This has put even more pressure on local governments, who are also being asked to increase spending to stimulate the slowing economy and fuel recovery. Fewer funds coming from land sales may mean that governments will rely more heavily on LGFVs, which could further exacerbate the hidden debt issue that Beijing is keen to eliminate.

How is China tackling the property market crisis?

Easing criteria for debt refinancing

Although the central government appears to have been reluctant to directly bail out Evergrande and other indebted property developers, it is taking measures to ease the pressure on the industry, as well as local governments and other stakeholders.

One method has been to relax the three red lines policy to give developers more leeway to refinance their loans. Chinese media outlet Calianshe reported on January 6, 2022, that several large property developers had received notice from the government that it plans to exclude merger and acquisitions loans from the calculation of property developers’ debt and allow them to increase their debt level by five percent. This will make it significantly easier for companies with better liquidity to buy assets from indebted developers and help ease the pressure.

Although this may help to inject some liquidity into the sector, it is likely not enough to completely reverse the course for the sector as a whole. In general, it appears that the central government will not budge from its bottom line and is determined to get the market to address debt, which will mean continued pressure on property companies.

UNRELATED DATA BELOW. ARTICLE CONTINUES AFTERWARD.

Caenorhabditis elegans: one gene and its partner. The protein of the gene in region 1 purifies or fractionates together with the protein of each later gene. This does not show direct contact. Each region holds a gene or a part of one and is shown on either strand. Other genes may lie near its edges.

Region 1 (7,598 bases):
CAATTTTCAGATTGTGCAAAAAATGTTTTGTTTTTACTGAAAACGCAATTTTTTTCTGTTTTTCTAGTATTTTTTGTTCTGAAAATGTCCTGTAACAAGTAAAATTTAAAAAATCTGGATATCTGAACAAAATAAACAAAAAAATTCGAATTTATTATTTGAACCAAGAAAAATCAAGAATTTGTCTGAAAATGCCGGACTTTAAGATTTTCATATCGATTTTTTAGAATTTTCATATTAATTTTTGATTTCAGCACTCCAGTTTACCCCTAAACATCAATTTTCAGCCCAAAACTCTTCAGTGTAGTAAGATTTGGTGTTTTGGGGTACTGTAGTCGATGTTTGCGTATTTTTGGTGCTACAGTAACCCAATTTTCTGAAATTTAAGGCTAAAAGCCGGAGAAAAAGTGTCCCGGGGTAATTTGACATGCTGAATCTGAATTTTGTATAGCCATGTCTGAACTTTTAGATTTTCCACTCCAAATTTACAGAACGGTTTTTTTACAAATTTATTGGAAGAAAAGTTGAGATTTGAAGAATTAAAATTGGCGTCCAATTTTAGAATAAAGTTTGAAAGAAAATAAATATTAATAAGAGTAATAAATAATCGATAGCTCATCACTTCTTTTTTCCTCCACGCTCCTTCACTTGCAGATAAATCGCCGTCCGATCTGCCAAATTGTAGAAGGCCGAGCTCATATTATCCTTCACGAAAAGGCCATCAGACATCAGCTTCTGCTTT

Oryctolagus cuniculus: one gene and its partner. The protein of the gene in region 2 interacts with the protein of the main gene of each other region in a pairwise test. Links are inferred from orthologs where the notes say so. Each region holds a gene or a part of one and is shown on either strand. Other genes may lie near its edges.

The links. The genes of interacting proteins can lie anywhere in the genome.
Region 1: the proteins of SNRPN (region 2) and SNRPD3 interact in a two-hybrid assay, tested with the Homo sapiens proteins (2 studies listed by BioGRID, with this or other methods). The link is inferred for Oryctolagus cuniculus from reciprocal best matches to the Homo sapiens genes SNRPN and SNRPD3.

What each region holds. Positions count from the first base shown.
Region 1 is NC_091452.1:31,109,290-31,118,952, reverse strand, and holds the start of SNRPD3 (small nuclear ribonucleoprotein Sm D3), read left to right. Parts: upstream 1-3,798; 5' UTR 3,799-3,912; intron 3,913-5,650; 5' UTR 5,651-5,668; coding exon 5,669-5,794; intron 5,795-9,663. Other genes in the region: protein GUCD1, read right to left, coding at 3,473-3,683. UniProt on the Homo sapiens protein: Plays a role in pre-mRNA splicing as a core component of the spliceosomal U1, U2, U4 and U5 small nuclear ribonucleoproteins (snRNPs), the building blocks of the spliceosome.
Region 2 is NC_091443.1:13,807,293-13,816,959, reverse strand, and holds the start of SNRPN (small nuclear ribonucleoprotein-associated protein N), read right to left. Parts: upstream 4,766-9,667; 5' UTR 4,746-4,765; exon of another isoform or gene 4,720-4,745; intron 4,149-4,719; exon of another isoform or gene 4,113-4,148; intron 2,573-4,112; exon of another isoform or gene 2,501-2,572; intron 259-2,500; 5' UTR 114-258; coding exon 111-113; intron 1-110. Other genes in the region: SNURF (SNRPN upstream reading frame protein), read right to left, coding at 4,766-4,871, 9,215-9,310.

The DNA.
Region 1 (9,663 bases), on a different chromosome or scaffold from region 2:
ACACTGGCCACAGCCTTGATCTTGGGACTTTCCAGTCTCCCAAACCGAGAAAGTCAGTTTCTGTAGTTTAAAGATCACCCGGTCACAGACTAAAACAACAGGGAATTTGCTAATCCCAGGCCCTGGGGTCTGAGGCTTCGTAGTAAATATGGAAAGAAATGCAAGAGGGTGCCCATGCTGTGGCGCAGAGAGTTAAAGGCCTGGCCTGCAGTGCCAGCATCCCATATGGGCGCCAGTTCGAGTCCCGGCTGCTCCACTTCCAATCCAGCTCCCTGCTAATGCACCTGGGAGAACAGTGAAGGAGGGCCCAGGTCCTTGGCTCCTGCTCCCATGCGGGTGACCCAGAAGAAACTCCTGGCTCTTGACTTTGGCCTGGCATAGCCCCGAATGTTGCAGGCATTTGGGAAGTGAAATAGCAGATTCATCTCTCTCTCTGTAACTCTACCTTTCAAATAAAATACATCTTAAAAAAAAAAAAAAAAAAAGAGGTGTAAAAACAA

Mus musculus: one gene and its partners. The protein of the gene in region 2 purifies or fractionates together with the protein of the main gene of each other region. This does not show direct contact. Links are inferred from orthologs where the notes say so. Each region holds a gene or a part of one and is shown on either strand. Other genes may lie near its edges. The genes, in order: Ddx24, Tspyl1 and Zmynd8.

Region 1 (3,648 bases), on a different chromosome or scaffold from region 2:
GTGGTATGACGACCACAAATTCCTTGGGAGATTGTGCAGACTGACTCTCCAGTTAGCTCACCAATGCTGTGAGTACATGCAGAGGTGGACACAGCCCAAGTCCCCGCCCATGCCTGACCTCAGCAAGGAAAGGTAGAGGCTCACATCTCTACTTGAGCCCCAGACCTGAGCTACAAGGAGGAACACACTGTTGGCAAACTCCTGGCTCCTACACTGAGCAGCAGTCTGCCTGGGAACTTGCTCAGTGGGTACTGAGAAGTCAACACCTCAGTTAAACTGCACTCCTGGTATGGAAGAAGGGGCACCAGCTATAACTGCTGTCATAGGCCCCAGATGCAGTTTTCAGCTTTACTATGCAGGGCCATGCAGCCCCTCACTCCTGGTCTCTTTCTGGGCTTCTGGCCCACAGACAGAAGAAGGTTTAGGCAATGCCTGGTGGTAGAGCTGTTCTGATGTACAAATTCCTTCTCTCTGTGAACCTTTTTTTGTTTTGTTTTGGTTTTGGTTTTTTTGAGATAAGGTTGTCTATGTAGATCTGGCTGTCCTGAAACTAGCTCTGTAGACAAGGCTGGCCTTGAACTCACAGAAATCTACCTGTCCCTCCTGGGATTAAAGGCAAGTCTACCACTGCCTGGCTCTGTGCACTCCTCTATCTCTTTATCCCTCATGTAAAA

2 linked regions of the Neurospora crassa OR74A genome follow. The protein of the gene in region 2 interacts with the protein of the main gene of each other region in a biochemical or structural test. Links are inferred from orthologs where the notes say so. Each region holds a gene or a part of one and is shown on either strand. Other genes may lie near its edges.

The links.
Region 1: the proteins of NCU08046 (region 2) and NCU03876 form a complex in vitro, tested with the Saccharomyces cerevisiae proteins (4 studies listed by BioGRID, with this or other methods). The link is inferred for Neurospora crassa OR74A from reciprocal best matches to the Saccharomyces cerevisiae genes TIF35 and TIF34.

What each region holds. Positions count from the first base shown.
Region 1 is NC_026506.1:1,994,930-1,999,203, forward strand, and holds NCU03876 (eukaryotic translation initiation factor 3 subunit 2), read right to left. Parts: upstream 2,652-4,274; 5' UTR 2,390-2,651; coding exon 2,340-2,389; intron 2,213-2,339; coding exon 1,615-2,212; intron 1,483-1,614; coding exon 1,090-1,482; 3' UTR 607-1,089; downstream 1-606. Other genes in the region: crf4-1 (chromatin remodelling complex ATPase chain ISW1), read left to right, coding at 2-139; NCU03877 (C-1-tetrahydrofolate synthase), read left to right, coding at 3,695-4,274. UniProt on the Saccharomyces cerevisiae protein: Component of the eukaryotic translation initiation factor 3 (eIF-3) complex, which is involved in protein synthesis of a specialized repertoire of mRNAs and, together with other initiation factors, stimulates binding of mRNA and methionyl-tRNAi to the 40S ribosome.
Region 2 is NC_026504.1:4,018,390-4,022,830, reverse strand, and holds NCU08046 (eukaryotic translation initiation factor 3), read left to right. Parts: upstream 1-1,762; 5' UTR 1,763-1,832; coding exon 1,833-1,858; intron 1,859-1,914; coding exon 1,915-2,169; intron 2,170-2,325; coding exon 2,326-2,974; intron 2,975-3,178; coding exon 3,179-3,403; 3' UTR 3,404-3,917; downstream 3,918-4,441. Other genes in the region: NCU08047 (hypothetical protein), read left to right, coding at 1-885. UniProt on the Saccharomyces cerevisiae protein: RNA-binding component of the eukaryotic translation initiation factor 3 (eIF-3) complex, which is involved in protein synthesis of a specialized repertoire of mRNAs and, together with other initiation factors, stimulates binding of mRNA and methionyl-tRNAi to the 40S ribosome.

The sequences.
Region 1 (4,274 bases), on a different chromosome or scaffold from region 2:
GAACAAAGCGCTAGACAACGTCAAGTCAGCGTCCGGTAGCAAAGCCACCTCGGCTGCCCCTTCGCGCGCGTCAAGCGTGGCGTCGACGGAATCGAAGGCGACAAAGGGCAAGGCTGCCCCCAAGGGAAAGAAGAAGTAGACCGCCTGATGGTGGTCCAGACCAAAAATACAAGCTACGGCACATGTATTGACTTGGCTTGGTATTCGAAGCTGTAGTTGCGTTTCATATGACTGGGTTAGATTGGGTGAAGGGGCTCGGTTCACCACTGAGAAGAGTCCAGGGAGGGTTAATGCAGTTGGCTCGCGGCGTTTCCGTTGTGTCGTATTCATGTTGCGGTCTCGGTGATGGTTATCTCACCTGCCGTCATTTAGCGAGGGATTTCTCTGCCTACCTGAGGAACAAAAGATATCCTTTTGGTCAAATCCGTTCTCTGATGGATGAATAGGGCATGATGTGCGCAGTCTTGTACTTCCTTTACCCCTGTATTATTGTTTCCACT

Increasing liquidity for local governments

In the face of plummeting land sales, one way in which the government has stepped in to ease the burden on local governments is by increasing the cap on the number of special purpose bonds (SPBs) that local governments can issue.

As discussed above, local governments were historically prohibited from direct borrowing (such as by participating in the bond market), leading to the rise of LGFVs. However, in 2015, recognizing local governments’ need for another cash stream and in an effort to wean them off of LGFVs, the central government began allowing local governments to issue SPBs. Through this scheme, local governments were also able to transfer some of their debt from the LGFVs to SPBs.